Pets & Animals

Animal shelter has matchmakers to help you find the purr-fect pet

Finding true love can be ruff. That's why one animal shelter in Texas has matchmakers on staff to make it easier for people to find the purr-fect companion.

The innovative matchmaker program began a few years ago at the nonprofit shelter Austin Pets Alive.

In most shelters, visitors find a new furry family member by walking around, gazing into kennels and hoping to make a connection. This system works well for animals who are very cute and instantly charismatic, even in a stressful shelter environment. It's not ideal for the rest.

This holds true, too, at Austin Pets Alive, a shelter that specializes in helping animals most at risk of euthanasia in other shelters — in other words, not generally the young, cute, charismatic, easily adoptable critters.

Photo courtesy of Austin Pets Al
Don't you want a perfect someone to smooch on Valentine's Day, and every day?

So, says executive director and veterinarian Ellen Jefferson, Austin Pets Alive is always looking for creative new ways to help this population of pets find their ways to where they really belong.

"We can make a shelter as nice as possible," Jefferson told TODAY. "But it still isn't a home."

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The matchmakers — some paid staff, some volunteers — are trained to help folks connect with the pets who might otherwise have a hard time getting picked.

Photo courtesy of Austin Pets Al
One of the dog matchmakers works with a client.

These include older cats and dogs, shy animals, big dogs, dogs belonging to stigmatized breeds, pets with special needs, or even those that just "get excited and bark at people when they pass your kennel," Ryan Plunkett, the matchmaker placement program manager, said in an email.

"Now imagine that you have a team of people who are dedicated to representing you to potential adopters, explaining the kind of setup you are looking for at home, your personal history, and all of the wonderful ways you as an individual may enrich their life," Plunkett said. "That team is the matchmaker team at Austin Pets Alive."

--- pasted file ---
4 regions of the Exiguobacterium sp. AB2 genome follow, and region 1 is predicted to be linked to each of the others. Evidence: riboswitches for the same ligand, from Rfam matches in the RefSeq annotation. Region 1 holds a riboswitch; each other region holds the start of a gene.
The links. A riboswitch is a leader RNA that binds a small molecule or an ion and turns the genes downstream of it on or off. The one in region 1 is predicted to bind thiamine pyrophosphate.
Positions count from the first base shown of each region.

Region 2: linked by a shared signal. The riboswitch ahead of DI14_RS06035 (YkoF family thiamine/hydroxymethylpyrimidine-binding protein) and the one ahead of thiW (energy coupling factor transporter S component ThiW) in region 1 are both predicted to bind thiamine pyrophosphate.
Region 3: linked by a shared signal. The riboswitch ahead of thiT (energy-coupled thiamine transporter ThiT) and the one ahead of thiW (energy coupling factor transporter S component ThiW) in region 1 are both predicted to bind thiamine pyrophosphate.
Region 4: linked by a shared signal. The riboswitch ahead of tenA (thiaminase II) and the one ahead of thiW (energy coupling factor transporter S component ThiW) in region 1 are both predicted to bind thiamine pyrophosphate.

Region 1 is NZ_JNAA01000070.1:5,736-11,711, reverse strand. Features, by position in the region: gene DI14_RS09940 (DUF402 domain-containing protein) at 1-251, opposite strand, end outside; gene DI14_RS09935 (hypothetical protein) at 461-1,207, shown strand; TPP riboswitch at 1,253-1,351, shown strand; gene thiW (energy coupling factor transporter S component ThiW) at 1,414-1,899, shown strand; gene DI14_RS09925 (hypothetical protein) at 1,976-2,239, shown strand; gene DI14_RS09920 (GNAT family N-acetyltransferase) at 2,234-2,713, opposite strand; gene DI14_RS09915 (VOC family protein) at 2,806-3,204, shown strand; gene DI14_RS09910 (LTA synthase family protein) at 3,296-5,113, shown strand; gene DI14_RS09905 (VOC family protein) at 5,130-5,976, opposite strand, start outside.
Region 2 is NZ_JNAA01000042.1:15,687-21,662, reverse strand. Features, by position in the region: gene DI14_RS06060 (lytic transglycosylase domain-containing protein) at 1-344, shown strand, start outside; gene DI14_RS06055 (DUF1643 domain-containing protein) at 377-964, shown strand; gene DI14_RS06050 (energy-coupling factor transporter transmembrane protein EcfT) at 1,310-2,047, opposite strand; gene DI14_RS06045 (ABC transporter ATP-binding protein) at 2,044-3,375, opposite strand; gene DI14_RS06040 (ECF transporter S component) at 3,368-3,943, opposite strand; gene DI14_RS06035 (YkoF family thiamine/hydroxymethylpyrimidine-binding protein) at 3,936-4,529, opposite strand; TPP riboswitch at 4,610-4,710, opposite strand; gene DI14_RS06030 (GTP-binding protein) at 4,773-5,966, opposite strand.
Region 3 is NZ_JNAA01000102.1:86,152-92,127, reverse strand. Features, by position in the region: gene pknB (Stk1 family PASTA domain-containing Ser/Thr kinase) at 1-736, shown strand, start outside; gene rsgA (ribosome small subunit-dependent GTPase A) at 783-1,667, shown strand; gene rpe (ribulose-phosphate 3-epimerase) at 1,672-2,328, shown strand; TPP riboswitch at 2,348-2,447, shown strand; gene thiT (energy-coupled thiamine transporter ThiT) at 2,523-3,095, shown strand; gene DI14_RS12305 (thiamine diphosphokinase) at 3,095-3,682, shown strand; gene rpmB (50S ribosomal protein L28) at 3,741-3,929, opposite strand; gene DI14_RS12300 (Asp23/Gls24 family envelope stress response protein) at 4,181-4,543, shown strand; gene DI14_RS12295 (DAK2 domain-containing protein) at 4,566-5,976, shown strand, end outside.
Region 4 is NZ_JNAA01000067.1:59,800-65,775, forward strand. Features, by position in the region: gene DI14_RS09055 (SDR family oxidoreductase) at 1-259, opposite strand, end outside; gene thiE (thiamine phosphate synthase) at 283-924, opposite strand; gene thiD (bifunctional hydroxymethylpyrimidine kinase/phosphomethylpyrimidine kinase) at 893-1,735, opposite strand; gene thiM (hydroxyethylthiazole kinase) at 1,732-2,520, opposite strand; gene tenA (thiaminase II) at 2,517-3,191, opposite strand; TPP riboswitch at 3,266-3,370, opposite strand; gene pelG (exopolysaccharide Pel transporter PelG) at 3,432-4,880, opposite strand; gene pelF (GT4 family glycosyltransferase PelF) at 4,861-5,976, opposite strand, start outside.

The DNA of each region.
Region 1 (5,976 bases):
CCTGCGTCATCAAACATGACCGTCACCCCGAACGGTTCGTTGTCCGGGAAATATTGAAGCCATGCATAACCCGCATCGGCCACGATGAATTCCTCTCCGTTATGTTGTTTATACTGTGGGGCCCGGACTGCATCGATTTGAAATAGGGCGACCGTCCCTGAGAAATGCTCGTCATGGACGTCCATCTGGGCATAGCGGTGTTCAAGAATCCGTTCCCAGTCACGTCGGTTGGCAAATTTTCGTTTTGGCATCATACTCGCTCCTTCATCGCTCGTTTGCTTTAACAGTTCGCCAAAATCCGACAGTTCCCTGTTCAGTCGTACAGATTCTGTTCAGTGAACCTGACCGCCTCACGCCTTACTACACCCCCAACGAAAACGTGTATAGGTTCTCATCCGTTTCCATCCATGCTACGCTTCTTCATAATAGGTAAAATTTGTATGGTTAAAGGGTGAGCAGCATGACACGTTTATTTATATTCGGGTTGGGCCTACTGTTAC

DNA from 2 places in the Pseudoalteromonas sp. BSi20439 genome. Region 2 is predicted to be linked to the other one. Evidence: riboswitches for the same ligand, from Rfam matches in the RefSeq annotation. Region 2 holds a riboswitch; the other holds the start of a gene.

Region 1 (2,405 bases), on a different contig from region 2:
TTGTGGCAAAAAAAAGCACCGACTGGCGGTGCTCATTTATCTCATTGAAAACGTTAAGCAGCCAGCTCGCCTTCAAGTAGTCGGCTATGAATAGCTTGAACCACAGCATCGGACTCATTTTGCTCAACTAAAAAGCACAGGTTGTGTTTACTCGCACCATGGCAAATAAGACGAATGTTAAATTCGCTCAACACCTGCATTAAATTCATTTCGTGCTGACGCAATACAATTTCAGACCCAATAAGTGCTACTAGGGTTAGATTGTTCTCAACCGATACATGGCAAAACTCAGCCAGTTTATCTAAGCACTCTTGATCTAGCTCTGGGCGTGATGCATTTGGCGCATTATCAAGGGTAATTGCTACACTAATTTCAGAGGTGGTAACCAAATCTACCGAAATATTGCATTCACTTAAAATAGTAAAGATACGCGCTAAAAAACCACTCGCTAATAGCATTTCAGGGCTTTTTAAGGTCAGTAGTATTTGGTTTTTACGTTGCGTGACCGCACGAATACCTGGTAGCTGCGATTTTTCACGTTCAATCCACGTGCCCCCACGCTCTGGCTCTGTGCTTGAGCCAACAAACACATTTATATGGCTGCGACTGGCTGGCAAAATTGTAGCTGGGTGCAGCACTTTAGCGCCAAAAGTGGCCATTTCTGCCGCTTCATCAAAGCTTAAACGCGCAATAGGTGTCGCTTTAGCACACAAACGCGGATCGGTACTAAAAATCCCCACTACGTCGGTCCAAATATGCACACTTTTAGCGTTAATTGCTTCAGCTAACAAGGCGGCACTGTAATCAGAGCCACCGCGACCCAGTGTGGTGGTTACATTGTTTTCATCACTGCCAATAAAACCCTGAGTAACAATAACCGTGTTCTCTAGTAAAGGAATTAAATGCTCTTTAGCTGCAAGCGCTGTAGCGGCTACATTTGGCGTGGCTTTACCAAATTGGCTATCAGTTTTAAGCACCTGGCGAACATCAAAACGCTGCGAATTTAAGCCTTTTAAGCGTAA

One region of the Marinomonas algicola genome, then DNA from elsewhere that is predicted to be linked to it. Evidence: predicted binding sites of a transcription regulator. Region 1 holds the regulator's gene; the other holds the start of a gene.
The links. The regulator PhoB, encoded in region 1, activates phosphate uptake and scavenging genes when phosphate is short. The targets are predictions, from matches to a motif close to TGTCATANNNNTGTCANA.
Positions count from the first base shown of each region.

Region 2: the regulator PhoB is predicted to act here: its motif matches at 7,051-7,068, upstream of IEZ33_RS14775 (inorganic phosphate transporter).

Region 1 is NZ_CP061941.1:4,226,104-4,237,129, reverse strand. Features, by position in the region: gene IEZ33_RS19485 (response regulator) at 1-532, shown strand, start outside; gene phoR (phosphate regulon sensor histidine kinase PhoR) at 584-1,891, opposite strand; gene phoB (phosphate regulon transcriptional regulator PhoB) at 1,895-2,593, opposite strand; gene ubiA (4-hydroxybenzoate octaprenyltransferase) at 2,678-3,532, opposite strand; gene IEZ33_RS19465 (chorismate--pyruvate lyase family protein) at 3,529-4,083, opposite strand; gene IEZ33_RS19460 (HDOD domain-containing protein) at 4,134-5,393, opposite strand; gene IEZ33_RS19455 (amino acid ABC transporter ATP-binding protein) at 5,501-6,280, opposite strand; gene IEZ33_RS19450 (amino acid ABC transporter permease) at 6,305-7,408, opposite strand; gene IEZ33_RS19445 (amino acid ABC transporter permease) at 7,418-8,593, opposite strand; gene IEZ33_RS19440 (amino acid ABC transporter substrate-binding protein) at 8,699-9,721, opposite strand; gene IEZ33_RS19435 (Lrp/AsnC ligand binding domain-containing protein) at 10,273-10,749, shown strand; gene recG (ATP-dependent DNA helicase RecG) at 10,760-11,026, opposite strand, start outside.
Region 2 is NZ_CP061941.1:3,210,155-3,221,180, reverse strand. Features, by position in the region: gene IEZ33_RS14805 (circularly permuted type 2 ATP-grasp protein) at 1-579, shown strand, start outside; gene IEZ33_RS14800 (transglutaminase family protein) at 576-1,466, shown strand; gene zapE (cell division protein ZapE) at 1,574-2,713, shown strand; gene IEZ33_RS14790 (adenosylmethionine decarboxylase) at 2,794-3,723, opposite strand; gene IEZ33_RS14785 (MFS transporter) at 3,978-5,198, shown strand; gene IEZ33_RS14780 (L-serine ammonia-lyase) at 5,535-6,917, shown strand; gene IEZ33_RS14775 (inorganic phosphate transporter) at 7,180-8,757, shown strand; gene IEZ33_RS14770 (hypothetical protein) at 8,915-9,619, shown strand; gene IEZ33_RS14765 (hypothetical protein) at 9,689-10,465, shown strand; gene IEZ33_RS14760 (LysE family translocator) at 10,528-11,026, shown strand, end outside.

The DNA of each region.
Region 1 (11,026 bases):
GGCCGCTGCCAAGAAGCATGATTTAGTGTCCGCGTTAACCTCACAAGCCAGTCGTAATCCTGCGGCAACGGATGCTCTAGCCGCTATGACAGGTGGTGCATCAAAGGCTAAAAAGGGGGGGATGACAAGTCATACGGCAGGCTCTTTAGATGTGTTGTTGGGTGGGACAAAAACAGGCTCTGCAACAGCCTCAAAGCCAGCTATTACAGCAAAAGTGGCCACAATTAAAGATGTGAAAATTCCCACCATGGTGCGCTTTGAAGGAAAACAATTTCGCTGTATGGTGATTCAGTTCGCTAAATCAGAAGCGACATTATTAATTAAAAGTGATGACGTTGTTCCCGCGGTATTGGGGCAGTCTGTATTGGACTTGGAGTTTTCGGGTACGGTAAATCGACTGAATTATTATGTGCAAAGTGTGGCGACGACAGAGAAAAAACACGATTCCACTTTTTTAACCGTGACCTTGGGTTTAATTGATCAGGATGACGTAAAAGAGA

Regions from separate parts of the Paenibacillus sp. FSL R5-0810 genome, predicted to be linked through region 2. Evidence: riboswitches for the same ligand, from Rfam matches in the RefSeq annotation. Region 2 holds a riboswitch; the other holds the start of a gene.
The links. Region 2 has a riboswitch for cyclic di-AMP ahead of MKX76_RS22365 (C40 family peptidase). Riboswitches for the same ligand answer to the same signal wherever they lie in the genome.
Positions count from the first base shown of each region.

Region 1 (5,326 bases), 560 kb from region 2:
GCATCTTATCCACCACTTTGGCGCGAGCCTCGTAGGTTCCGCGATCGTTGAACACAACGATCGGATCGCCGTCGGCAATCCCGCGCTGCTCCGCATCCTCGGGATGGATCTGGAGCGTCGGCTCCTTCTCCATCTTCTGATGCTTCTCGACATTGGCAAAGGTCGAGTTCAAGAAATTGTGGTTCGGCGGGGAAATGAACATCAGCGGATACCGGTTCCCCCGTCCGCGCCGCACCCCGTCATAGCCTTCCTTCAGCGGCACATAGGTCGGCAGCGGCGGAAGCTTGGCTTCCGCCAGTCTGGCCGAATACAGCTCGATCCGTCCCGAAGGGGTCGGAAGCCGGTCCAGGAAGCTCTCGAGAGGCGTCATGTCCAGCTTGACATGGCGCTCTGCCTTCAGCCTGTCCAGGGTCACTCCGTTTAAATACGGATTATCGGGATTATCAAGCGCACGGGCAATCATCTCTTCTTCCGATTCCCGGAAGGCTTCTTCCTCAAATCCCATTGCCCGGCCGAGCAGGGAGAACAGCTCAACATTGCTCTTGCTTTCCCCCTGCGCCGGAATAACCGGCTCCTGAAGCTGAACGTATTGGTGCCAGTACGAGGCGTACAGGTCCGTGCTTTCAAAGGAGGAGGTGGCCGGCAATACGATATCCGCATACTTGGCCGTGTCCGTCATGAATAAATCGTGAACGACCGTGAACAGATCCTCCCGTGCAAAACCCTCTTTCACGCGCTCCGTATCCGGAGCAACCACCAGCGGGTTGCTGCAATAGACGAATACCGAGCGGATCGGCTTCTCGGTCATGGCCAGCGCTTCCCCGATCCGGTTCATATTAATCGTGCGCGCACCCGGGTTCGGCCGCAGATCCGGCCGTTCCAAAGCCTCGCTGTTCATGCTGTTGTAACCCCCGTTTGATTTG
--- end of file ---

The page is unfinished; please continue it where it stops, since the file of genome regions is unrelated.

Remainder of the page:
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Photo courtesy of Austin Pets Alive!
We too would like to spend today and every day snuggling with cats. You can, if you adopt from your local shelter.

There are dozens upon dozens of success stories (and they'll give hope to anyone, animal or human, who's felt like they haven't yet found their soul mate). A 12-year-old Lab named Izzy with a penchant for tearing things up was placed into just the right understanding home after a year in the shelter.

Tuffy, a 4-year-old pit bull, got overwhelmed by all the stimuli in the shelter, and therefore didn't put on his best face. With the matchmakers' help, Tuffy is now the beloved canine sibling to two young human boys.

RELATED: 'Real-life rooms' give shelter dogs hope, sweet glimpse of forever homes

Natascha Hamman, who volunteers as the cat matchmaker coordinator, recalls a feline named Helena, who faced so many hurdles to adoption that she spent four years in the shelter.

Helena is an older cat, and has stomatitis, a condition that led to her teeth being removed. She also has the feline leukemia virus, an infection that can shorten a cat's life and is contagious to other kitties.

Photo courtesy of Austin Pets Alive!
Cat matchmaker Natascha Hamman

Helena was adopted once, but then returned to the shelter upon becoming incontinent.

"We assumed when she came back to us that she would end up just spending the rest of her life in our care," Hamman said in an email.

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Photo courtesy of Jacki Weaver
Jacki Weaver with her cat, Helena

Then one day last spring, Jacki Weaver came along.

Weaver was a first-time adopter looking for a mellow kitty to be her one and only. Hamman thought Helena might be a great fit. She urged Weaver to pay a visit.

"Many times people will overlook a disabled cat for a tiny, fluffy kitten, but when they are directly told that a cat with special needs would fit their lifestyle, it makes them take another look at said cat," said Hamman.

When Weaver went into Austin Pets Alive's special room for cats with feline leukemia — they're kept separate, so as not to spread infection — the matchmaker's instincts proved true. Helena came right out of her cubby and jumped onto Weaver's lap.

And that's where she's been ever since.

"I had heard that people pick dogs, but cats pick their human. Helena picked me and I could feel it," said Weaver. "I'll gladly spoil her for the rest of her life."

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